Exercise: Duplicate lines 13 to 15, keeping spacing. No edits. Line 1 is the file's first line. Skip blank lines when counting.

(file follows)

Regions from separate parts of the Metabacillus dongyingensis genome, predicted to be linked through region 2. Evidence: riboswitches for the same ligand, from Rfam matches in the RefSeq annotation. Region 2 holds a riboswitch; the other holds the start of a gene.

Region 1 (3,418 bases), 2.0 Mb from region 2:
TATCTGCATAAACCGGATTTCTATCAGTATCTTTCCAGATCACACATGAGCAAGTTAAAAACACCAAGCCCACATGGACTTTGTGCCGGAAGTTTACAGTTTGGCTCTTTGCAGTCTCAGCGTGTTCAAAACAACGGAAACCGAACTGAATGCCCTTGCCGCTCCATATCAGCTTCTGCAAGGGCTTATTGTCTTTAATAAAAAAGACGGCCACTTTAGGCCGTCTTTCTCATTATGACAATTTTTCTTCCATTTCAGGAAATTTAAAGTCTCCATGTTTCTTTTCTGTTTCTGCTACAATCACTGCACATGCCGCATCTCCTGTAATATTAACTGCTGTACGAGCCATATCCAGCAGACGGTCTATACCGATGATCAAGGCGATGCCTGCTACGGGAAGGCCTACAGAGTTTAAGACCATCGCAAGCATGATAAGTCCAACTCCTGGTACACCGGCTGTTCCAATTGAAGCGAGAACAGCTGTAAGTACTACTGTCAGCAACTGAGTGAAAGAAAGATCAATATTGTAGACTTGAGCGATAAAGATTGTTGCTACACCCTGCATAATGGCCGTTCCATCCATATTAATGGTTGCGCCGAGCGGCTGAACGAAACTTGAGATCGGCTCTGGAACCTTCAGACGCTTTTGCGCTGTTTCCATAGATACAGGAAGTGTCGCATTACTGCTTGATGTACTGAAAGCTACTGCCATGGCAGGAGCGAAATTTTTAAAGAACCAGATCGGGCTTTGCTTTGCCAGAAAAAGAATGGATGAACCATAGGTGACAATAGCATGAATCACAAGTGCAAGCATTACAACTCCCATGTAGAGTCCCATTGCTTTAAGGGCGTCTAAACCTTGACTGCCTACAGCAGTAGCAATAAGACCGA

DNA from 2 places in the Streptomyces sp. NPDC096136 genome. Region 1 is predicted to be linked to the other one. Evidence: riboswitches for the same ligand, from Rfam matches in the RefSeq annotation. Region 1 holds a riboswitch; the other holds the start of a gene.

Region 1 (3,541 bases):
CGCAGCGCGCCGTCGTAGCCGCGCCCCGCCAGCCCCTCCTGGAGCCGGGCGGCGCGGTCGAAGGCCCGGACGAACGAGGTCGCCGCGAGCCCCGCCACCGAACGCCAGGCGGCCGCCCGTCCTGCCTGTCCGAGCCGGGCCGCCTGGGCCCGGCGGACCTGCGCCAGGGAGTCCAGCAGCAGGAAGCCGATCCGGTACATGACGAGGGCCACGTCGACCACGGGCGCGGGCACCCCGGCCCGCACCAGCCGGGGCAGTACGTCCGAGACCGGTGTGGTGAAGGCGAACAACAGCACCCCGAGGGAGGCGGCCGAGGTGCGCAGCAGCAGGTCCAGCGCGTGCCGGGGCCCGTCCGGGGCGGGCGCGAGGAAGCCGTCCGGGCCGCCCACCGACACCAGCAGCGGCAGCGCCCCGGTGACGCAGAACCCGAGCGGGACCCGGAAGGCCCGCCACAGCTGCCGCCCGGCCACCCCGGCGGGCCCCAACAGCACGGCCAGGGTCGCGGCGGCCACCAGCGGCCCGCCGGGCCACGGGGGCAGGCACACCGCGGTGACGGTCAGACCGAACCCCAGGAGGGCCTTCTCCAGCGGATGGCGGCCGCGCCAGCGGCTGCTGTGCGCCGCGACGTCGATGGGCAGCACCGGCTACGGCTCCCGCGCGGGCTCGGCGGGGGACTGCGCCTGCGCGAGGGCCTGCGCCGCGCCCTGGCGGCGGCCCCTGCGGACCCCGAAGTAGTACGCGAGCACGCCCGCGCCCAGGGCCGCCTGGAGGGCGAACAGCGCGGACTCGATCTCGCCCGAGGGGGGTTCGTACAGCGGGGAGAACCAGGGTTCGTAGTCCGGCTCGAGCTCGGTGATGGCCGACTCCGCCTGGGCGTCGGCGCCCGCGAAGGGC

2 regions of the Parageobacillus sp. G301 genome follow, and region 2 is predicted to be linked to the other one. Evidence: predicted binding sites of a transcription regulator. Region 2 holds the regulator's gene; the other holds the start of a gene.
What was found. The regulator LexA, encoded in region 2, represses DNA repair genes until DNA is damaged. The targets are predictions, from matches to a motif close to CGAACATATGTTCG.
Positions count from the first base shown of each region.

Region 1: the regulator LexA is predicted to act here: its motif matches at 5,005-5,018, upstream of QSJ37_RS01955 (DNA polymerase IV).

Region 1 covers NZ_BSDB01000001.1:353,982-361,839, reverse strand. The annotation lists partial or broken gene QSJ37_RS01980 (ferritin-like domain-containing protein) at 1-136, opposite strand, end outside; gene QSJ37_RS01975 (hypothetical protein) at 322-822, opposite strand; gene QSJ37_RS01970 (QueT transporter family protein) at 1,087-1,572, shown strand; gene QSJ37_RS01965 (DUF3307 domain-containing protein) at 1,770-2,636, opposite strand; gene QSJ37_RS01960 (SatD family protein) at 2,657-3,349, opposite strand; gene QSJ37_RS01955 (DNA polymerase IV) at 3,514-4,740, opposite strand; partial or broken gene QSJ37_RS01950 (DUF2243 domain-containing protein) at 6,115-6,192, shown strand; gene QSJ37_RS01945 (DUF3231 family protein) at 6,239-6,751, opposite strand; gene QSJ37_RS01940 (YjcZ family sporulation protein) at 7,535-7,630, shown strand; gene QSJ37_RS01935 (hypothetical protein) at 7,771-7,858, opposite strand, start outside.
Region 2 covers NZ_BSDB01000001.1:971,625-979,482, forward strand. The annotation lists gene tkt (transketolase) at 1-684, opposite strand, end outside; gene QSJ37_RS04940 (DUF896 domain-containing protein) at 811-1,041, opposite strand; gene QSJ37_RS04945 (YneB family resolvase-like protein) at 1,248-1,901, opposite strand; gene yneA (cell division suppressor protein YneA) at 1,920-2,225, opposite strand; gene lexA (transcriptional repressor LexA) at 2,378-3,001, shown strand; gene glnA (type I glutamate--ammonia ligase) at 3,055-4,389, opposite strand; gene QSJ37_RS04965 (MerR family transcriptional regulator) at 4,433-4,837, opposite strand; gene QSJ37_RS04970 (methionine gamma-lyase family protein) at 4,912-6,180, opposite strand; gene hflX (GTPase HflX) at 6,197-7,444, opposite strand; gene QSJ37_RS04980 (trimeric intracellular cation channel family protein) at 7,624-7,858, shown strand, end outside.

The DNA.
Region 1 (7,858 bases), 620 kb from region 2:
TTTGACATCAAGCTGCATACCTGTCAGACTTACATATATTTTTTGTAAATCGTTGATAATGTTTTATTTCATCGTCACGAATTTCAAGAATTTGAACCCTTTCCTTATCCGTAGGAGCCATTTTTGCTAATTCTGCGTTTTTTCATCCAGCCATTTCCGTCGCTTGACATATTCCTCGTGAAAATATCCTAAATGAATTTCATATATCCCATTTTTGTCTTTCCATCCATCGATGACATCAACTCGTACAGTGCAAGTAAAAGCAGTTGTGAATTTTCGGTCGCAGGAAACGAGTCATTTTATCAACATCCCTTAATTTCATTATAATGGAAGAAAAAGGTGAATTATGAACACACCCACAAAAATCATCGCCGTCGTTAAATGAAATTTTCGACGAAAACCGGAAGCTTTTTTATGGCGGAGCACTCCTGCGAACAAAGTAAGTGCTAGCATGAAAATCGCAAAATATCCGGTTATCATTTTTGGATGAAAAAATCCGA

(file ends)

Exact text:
The DNA.
Region 1 (7,858 bases), 620 kb from region 2:
TTTGACATCAAGCTGCATACCTGTCAGACTTACATATATTTTTTGTAAATCGTTGATAATGTTTTATTTCATCGTCACGAATTTCAAGAATTTGAACCCTTTCCTTATCCGTAGGAGCCATTTTTGCTAATTCTGCGTTTTTTCATCCAGCCATTTCCGTCGCTTGACATATTCCTCGTGAAAATATCCTAAATGAATTTCATATATCCCATTTTTGTCTTTCCATCCATCGATGACATCAACTCGTACAGTGCAAGTAAAAGCAGTTGTGAATTTTCGGTCGCAGGAAACGAGTCATTTTATCAACATCCCTTAATTTCATTATAATGGAAGAAAAAGGTGAATTATGAACACACCCACAAAAATCATCGCCGTCGTTAAATGAAATTTTCGACGAAAACCGGAAGCTTTTTTATGGCGGAGCACTCCTGCGAACAAAGTAAGTGCTAGCATGAAAATCGCAAAATATCCGGTTATCATTTTTGGATGAAAAAATCCGA